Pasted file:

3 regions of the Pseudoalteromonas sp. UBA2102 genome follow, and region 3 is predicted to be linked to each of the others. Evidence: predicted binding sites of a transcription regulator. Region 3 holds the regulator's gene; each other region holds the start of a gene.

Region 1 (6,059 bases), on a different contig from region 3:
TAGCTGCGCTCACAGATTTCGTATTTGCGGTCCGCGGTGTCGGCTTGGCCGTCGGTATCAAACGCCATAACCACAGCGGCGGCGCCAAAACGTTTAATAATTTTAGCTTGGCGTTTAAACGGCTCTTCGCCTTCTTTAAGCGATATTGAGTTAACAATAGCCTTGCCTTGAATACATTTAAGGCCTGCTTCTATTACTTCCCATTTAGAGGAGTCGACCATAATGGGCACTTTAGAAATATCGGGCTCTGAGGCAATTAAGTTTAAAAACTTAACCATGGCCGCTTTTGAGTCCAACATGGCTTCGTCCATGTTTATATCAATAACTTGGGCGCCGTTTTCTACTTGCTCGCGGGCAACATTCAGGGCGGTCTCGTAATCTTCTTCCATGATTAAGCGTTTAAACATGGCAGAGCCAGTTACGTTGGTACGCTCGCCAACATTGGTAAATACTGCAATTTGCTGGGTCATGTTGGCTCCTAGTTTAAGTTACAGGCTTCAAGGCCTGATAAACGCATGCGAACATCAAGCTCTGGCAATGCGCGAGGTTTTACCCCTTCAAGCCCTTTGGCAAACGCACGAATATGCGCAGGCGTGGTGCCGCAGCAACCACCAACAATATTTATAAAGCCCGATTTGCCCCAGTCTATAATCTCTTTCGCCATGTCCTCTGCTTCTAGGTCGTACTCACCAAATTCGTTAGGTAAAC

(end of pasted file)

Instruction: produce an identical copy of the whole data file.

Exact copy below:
3 regions of the Pseudoalteromonas sp. UBA2102 genome follow, and region 3 is predicted to be linked to each of the others. Evidence: predicted binding sites of a transcription regulator. Region 3 holds the regulator's gene; each other region holds the start of a gene.

Region 1 (6,059 bases), on a different contig from region 3:
TAGCTGCGCTCACAGATTTCGTATTTGCGGTCCGCGGTGTCGGCTTGGCCGTCGGTATCAAACGCCATAACCACAGCGGCGGCGCCAAAACGTTTAATAATTTTAGCTTGGCGTTTAAACGGCTCTTCGCCTTCTTTAAGCGATATTGAGTTAACAATAGCCTTGCCTTGAATACATTTAAGGCCTGCTTCTATTACTTCCCATTTAGAGGAGTCGACCATAATGGGCACTTTAGAAATATCGGGCTCTGAGGCAATTAAGTTTAAAAACTTAACCATGGCCGCTTTTGAGTCCAACATGGCTTCGTCCATGTTTATATCAATAACTTGGGCGCCGTTTTCTACTTGCTCGCGGGCAACATTCAGGGCGGTCTCGTAATCTTCTTCCATGATTAAGCGTTTAAACATGGCAGAGCCAGTTACGTTGGTACGCTCGCCAACATTGGTAAATACTGCAATTTGCTGGGTCATGTTGGCTCCTAGTTTAAGTTACAGGCTTCAAGGCCTGATAAACGCATGCGAACATCAAGCTCTGGCAATGCGCGAGGTTTTACCCCTTCAAGCCCTTTGGCAAACGCACGAATATGCGCAGGCGTGGTGCCGCAGCAACCACCAACAATATTTATAAAGCCCGATTTGCCCCAGTCTATAATCTCTTTCGCCATGTCCTCTGCTTCTAGGTCGTACTCACCAAATTCGTTAGGTAAAC